Tuesday, January 20, 2009

Help, My New Manager and I Have Different Leadership Styles!

I received this question from a reader after I wrote a post about different leadership styles:

I manage a team of Millennials in a very fast paced Marketing/Communications firm. So as you can imagine the atmosphere tends to be a little more creative, fun and relaxed. A new VP was recently brought in over my department who, in my opinion, has a very “old school” approach to managing people and setting expectations. He has a very “coercive” approach to managing, which differs greatly from my “coaching” style. I’ve provided him articles and research on managing Millennials in the hope that he may see there are other considerations that are more important than “must be here at 7:55 am, not 8:00 am” in order to make the best use of the talent and contributions these individuals can make to our organization. His response to everything he read is it is in line with what he is currently doing and frankly he thinks there is nothing wrong with challenging them to come around to his way of thinking. Anyway, I am challenged to take his demands and integrate them into the department in an effective and productive way. Two questions for you really…any advice for dealing with him and our differing styles? And any advice on how to make the two worlds come together?

It’s always a challenge giving advice when you’re only getting one side of a story. So in the absence of hearing the VP’s side of the story, I’m going to make up what he might have wrote:

I’m the new VP in charge of a Marketing/Communications firm, having been brought in to turn around an underperforming, yet promising firm. I’m challenged by one of the departments I’m responsible for. One issue, amongst many, is the lack of performance standards, discipline, and professionalism. For example, the manager in charge of this team seems to think it’s OK for some of her employees to come and go as they please. She doesn’t understand that those that arrive early resent those that stroll in whenever they want. The other managers have made a few comments about this as well.
I’ve tried to talk to her about it, and her response has been to try to “educate me” about how to manage Millennials. She keeps leaving articles and research on my desk, hoping that I’ll come around to her way of seeing things.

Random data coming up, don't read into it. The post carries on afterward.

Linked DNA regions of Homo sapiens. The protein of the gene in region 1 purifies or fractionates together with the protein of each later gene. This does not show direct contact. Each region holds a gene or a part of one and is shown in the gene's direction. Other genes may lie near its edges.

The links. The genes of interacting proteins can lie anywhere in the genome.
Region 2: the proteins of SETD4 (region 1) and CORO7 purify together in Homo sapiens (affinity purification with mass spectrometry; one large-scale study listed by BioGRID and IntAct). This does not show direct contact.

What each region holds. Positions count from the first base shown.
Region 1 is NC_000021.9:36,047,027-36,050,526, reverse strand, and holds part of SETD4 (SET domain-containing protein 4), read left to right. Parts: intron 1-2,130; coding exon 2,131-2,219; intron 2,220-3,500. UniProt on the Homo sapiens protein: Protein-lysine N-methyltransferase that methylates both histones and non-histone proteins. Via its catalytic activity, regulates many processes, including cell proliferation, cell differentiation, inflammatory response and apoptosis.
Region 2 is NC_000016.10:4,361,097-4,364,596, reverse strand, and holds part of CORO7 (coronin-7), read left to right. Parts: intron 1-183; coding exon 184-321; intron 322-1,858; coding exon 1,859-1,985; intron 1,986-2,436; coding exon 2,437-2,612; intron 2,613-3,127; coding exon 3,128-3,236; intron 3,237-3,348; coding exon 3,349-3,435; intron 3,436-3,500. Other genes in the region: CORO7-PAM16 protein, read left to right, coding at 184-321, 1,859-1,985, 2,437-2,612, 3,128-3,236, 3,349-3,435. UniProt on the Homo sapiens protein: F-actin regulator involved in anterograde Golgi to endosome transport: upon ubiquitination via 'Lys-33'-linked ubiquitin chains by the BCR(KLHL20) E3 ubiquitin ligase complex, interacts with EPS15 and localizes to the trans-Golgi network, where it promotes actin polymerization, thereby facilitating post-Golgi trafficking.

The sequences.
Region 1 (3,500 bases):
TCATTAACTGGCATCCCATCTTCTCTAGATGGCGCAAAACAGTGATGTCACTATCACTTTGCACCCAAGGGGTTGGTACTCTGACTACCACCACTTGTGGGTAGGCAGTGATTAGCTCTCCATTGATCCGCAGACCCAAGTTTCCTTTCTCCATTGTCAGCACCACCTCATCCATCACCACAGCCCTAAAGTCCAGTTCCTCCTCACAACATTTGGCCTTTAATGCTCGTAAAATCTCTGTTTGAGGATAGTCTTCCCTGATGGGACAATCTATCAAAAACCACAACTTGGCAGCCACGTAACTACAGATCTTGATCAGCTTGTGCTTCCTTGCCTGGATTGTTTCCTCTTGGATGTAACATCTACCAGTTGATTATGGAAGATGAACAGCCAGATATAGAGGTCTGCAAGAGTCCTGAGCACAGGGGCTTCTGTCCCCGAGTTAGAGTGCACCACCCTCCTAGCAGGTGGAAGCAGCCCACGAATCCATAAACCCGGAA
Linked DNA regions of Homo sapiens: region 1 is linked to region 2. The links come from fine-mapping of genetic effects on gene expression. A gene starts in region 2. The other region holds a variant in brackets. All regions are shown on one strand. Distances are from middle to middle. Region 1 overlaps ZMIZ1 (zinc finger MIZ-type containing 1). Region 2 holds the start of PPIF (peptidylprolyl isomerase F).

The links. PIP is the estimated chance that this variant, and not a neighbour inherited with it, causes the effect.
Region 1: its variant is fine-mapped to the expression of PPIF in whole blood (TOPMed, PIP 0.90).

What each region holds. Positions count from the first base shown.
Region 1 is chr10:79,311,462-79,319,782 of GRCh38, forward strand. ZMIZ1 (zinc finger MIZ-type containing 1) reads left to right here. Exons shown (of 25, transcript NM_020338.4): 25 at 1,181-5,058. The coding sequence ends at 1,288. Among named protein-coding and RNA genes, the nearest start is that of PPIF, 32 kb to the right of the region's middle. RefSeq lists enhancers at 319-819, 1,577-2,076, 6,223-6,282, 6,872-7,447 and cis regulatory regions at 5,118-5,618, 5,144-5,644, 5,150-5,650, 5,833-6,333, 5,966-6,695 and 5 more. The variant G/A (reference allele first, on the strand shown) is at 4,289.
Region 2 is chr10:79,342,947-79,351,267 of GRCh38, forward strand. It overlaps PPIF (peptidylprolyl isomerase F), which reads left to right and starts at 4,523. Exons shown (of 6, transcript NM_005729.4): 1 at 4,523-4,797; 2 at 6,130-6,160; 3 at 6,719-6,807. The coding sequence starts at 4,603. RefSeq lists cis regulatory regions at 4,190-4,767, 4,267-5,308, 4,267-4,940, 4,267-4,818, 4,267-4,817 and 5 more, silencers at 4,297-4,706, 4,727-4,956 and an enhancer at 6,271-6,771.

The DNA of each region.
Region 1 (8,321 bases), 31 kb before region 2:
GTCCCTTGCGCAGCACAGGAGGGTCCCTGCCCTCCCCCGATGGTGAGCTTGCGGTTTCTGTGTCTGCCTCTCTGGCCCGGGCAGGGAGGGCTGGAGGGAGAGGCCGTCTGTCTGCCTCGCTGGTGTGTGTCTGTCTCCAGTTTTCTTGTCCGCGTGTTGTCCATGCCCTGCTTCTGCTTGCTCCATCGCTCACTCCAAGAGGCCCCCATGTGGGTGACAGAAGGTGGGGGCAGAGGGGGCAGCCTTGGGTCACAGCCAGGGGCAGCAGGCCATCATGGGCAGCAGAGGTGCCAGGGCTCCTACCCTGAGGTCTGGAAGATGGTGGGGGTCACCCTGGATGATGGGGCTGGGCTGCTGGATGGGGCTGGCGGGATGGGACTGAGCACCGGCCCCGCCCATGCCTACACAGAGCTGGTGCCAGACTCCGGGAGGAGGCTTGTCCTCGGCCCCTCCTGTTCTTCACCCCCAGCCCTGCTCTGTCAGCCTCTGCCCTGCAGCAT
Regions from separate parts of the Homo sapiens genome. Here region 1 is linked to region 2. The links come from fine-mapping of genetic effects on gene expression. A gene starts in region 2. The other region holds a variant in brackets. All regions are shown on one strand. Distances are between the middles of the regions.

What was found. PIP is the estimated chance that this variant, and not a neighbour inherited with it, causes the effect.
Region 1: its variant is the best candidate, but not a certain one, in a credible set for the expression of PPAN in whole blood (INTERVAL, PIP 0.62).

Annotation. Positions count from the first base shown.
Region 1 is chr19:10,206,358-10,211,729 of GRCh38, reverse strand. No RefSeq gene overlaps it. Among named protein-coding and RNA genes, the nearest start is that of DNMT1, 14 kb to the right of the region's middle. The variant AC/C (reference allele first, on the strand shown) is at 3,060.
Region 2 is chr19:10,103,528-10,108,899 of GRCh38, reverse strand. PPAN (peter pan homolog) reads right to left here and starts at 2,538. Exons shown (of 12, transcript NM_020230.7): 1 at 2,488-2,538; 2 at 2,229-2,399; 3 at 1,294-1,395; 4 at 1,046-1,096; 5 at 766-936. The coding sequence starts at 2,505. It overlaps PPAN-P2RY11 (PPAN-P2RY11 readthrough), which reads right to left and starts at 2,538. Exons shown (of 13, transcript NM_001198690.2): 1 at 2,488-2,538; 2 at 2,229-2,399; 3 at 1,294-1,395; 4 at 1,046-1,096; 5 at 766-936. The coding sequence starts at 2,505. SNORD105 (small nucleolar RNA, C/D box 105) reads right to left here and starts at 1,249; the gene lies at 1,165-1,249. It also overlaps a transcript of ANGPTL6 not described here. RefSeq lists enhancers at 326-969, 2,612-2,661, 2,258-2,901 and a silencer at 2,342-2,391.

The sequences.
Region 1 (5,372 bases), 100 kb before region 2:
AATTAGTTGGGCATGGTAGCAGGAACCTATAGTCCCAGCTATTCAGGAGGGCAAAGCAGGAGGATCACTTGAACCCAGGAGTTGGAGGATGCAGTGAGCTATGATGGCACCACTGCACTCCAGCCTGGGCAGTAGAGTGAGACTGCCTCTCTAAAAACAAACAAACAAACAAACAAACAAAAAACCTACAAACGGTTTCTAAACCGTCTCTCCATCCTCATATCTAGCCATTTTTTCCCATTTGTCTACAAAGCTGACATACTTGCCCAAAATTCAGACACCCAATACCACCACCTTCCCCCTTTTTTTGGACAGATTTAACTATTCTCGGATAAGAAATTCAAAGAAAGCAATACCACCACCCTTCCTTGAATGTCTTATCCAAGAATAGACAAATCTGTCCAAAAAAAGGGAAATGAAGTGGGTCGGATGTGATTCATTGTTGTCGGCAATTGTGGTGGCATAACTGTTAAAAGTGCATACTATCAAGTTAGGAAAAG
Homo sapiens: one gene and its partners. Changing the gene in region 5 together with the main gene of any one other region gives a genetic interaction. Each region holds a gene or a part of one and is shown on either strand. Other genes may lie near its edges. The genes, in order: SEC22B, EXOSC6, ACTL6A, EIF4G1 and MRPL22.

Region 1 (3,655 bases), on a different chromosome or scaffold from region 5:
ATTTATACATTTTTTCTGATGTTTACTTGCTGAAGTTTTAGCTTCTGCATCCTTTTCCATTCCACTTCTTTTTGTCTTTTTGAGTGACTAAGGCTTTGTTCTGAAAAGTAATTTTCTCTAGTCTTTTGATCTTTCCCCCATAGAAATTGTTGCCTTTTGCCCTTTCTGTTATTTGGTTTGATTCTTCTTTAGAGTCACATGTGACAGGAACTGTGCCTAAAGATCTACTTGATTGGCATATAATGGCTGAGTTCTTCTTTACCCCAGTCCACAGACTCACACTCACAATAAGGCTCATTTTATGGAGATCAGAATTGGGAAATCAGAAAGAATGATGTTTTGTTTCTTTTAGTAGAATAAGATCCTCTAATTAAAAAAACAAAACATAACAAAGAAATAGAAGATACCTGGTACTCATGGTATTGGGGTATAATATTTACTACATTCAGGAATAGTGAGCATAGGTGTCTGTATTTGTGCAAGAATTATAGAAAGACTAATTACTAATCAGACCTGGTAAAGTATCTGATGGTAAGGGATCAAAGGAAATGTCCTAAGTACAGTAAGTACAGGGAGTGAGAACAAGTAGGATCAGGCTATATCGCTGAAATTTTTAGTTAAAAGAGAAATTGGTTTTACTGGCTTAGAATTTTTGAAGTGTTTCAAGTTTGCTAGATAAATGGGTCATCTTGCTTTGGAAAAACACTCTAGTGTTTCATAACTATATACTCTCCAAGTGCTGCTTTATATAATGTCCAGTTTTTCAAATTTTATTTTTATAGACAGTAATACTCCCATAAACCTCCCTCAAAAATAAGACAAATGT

I’m trying to challenge these employees to come around to MY way of thinking, but I’m not getting much support from her, and it’s very apparent to them that we don’t see eye to eye.
I’m challenged to change the culture of this department, and my patience is wearing out with this manager. Any advice on how to deal with this situation and this manager?

So my first piece of advice is to put yourself in his shoes, and be open to the possibility that you may be presenting as much as a challenge to him as he’s presenting to you.

This may or may not be true, who knows. But here’s what I do know: When a new VP is brought in, it’s usually because there’s a need for change.

He’s going to come in with ideas on how to do things that you and your employees may not agree with. He’s looking for you and the rest of the management team to be open to his new ideas and support him. Your job is to help your employees adapt to and accept these changes and be successful.
(Take a look at a post I wrote called 10 Ways to Get Off on the Right Foot with Your New Manager.)

Crucial conversations
Let’s assume that you’ve already done all of this, and you’re still not seeing eye to eye.

When opinions vary, stakes are high, and emotions run strong, then I’d highly recommend buying and reading the book “Crucial Conversations, Tools for Talking when Stakes are High”.

It will give you a powerful, seven-step approach to handling difficult conversations with confidence and skill. The techniques are geared toward getting people to lower their defenses, creating mutual respect and understanding, increasing emotional safety, and encouraging freedom of expression.

I’ve read the book several times, have taken the training that goes with it, and have used the skills successfully at work and home. It wouldn’t serve you well for me to summarize the steps in this article- you really need to read the entire book.

Then have that talk with your VP.

Good luck!


Vasilij said...

I would actually try to understand the new VP, his values and personality. Also I totally agree about trying to see the picture from VP point of view.

If he was brought from outside, that would mean organisation has some problems it believes it can not solve on its own. (there might be other options, like favouritism and like, but let's try to be optimistic about that)

I think that giving articles and research was a bad move. It indirectly shows that you perceive him/her as not very competent and in need of education.

Also it is not clear if the team in question performs well by management standards. Maybe it became more of a social club, that does not get work done.

Mitch said...

Wow, very nicely written. I often forget to see the other side of the story when I'm answering questions like this, although the advice you gave is close to what I'd have eventually gotten to. And Crucial Conversations is a fantastic book, and one that should be given to every new manager in any business.

Dan McCarthy said...

Vasilij, Mitch -
I’m not so sure I enjoy the “ask me a question” feature of this blog. I’m not comfortable spouting off advice without being able to ask a lot of questions and have a discussion.
Anyway, I sure hope I’ve helped.

Mitch said...

Well, you do put yourself out there, but you know, I always figure that working for oneself is a gamble, and if one is going to represent themselves as something they should go ahead, do what's necessary, and if someone disagrees,... well, everyone has their opinion, and that's what makes this country great. You did a great job.